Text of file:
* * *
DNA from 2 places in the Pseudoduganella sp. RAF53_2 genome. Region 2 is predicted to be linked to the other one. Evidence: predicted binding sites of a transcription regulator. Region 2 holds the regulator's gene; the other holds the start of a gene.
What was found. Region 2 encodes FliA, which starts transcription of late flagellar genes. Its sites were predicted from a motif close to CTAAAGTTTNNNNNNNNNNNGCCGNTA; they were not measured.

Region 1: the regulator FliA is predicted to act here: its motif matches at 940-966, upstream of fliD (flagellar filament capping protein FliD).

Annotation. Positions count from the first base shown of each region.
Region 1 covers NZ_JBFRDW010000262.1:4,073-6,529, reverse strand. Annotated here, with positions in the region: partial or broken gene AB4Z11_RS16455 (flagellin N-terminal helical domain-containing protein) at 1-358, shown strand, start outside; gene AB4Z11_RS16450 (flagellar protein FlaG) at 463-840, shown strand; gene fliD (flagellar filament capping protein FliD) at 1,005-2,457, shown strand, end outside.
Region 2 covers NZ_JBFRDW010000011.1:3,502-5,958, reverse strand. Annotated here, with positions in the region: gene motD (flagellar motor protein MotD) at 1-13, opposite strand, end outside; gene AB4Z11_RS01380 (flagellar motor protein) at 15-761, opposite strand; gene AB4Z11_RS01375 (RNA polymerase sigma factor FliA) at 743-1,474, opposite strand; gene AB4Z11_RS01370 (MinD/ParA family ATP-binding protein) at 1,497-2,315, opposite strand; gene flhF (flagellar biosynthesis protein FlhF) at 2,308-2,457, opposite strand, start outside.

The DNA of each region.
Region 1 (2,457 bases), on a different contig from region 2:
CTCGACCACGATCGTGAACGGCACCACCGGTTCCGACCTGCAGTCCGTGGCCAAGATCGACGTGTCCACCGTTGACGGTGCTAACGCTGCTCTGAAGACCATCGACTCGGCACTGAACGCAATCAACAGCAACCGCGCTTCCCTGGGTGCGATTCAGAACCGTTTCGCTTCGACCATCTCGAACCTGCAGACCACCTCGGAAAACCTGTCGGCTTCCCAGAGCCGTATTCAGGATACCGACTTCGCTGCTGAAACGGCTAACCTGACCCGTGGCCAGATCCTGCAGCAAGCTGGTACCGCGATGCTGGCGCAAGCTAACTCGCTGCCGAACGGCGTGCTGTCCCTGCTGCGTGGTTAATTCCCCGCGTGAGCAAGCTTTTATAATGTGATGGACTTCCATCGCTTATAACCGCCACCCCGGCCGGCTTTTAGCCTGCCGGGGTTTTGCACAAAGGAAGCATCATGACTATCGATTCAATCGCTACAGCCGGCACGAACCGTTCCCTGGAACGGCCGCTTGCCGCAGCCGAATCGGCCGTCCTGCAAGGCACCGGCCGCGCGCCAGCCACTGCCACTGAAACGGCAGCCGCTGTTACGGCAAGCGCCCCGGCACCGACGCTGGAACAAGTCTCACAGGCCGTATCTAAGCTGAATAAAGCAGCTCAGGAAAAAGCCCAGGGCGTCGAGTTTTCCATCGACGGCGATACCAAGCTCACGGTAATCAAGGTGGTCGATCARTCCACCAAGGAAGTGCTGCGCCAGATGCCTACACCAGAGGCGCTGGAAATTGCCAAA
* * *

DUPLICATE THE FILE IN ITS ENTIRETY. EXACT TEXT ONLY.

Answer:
DNA from 2 places in the Pseudoduganella sp. RAF53_2 genome. Region 2 is predicted to be linked to the other one. Evidence: predicted binding sites of a transcription regulator. Region 2 holds the regulator's gene; the other holds the start of a gene.
What was found. Region 2 encodes FliA, which starts transcription of late flagellar genes. Its sites were predicted from a motif close to CTAAAGTTTNNNNNNNNNNNGCCGNTA; they were not measured.

Region 1: the regulator FliA is predicted to act here: its motif matches at 940-966, upstream of fliD (flagellar filament capping protein FliD).

Annotation. Positions count from the first base shown of each region.
Region 1 covers NZ_JBFRDW010000262.1:4,073-6,529, reverse strand. Annotated here, with positions in the region: partial or broken gene AB4Z11_RS16455 (flagellin N-terminal helical domain-containing protein) at 1-358, shown strand, start outside; gene AB4Z11_RS16450 (flagellar protein FlaG) at 463-840, shown strand; gene fliD (flagellar filament capping protein FliD) at 1,005-2,457, shown strand, end outside.
Region 2 covers NZ_JBFRDW010000011.1:3,502-5,958, reverse strand. Annotated here, with positions in the region: gene motD (flagellar motor protein MotD) at 1-13, opposite strand, end outside; gene AB4Z11_RS01380 (flagellar motor protein) at 15-761, opposite strand; gene AB4Z11_RS01375 (RNA polymerase sigma factor FliA) at 743-1,474, opposite strand; gene AB4Z11_RS01370 (MinD/ParA family ATP-binding protein) at 1,497-2,315, opposite strand; gene flhF (flagellar biosynthesis protein FlhF) at 2,308-2,457, opposite strand, start outside.

The DNA of each region.
Region 1 (2,457 bases), on a different contig from region 2:
CTCGACCACGATCGTGAACGGCACCACCGGTTCCGACCTGCAGTCCGTGGCCAAGATCGACGTGTCCACCGTTGACGGTGCTAACGCTGCTCTGAAGACCATCGACTCGGCACTGAACGCAATCAACAGCAACCGCGCTTCCCTGGGTGCGATTCAGAACCGTTTCGCTTCGACCATCTCGAACCTGCAGACCACCTCGGAAAACCTGTCGGCTTCCCAGAGCCGTATTCAGGATACCGACTTCGCTGCTGAAACGGCTAACCTGACCCGTGGCCAGATCCTGCAGCAAGCTGGTACCGCGATGCTGGCGCAAGCTAACTCGCTGCCGAACGGCGTGCTGTCCCTGCTGCGTGGTTAATTCCCCGCGTGAGCAAGCTTTTATAATGTGATGGACTTCCATCGCTTATAACCGCCACCCCGGCCGGCTTTTAGCCTGCCGGGGTTTTGCACAAAGGAAGCATCATGACTATCGATTCAATCGCTACAGCCGGCACGAACCGTTCCCTGGAACGGCCGCTTGCCGCAGCCGAATCGGCCGTCCTGCAAGGCACCGGCCGCGCGCCAGCCACTGCCACTGAAACGGCAGCCGCTGTTACGGCAAGCGCCCCGGCACCGACGCTGGAACAAGTCTCACAGGCCGTATCTAAGCTGAATAAAGCAGCTCAGGAAAAAGCCCAGGGCGTCGAGTTTTCCATCGACGGCGATACCAAGCTCACGGTAATCAAGGTGGTCGATCARTCCACCAAGGAAGTGCTGCGCCAGATGCCTACACCAGAGGCGCTGGAAATTGCCAAA